Neural compression is the application of neural networks and other machine learning methods to data compression. While machine learning deals with many concepts closely related to compression, entering the field of neural compression can be difficult due to its reliance on information theory, perceptual metrics, and other knowledge specific to the field. This introduction hopes to fill in the necessary background by reviewing basic coding topics such as entropy coding and rate-distortion theory, related machine learning ideas such as bits-back coding and perceptual metrics, and providing a guide through the representative works in the literature so far...
  • What are the Most Important Statistical Ideas of the Past 50 Years?
    We review the most important statistical ideas of the past half century, which we categorize as: counterfactual causal inference, bootstrapping and simulation-based inference, overparameterized models and regularization, Bayesian multilevel models, generic computation algorithms, adaptive decision analysis, robust inference, and exploratory data analysis. We discuss key contributions in these subfields, how they relate to modern computing and big data, and how they might be developed and extended in future decades. The goal of this article is to provoke thought and discussion regarding the larger themes of research in statistics and data science...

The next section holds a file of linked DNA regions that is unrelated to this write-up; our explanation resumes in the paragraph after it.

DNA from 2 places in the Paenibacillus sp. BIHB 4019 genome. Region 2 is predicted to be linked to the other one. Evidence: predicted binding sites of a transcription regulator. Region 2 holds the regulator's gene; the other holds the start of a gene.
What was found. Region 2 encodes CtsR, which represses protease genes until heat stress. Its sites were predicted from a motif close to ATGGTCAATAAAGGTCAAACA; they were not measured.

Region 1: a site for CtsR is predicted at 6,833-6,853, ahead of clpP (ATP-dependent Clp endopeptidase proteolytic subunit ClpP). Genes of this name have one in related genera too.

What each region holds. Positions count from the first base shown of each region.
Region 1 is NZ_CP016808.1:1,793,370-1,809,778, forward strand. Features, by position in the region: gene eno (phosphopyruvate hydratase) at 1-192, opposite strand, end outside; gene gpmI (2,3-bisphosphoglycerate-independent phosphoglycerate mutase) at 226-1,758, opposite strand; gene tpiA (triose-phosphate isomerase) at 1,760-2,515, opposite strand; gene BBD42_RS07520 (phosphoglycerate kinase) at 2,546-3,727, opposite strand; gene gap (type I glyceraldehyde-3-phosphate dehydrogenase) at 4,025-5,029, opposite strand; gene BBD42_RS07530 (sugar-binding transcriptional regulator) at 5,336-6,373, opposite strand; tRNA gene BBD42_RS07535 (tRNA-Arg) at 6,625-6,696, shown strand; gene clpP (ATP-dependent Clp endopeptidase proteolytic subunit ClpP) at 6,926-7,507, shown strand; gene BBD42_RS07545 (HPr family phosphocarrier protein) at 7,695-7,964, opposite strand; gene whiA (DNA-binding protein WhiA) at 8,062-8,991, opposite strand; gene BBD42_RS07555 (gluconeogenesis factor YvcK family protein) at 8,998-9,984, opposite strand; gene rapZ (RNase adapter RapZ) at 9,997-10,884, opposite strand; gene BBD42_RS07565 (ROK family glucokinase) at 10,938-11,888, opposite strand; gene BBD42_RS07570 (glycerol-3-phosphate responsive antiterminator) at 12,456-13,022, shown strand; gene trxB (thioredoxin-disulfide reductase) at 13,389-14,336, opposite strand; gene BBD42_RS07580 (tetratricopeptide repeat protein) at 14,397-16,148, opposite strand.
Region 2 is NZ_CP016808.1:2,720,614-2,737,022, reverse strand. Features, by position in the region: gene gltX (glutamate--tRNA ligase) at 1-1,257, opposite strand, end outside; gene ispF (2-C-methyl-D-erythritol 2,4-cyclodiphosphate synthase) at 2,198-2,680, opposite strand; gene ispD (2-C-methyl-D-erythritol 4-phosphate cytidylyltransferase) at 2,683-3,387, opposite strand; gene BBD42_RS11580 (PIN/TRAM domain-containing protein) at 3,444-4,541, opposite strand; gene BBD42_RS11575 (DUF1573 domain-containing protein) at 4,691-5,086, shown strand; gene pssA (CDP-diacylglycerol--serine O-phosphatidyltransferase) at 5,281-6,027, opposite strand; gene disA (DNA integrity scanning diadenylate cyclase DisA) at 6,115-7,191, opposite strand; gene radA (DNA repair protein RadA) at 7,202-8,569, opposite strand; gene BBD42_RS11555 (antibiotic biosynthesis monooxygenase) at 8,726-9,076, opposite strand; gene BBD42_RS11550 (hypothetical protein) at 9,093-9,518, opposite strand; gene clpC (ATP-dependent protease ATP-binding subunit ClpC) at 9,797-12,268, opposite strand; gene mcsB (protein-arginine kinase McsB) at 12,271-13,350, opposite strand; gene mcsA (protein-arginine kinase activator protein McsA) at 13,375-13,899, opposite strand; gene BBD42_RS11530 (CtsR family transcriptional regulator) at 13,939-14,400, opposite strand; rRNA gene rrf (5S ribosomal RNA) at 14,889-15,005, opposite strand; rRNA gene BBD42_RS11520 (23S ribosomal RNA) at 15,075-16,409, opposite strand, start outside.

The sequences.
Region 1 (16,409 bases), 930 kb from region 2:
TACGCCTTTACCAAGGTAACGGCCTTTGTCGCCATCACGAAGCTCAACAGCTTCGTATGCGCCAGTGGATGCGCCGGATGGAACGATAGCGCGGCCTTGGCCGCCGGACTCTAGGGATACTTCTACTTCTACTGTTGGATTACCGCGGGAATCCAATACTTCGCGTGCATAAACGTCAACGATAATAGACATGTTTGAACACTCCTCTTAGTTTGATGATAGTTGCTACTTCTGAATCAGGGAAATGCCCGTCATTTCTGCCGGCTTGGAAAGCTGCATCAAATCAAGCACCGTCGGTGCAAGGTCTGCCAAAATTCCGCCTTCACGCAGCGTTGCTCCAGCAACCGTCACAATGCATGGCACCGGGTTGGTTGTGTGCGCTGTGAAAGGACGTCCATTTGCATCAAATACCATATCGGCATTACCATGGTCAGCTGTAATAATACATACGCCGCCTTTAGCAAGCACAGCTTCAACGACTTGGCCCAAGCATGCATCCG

• DeepMind - The Podcast, Episode: Me, myself and AI
    AI doesn’t just exist in the lab, it’s already solving a range of problems in the real world. In this episode, Hannah encounters a realistic recreation of her voice by WaveNet, the voice synthesising system that powers the Google Assistant and helps people with speech difficulties and illnesses regain their voices. Hannah also discovers how ‘deepfake’ technology can be used to improve weather forecasting and how DeepMind researchers are collaborating with Liverpool Football Club, aiming to take sports to the next level...
  • Dive into Deep Learning Compilers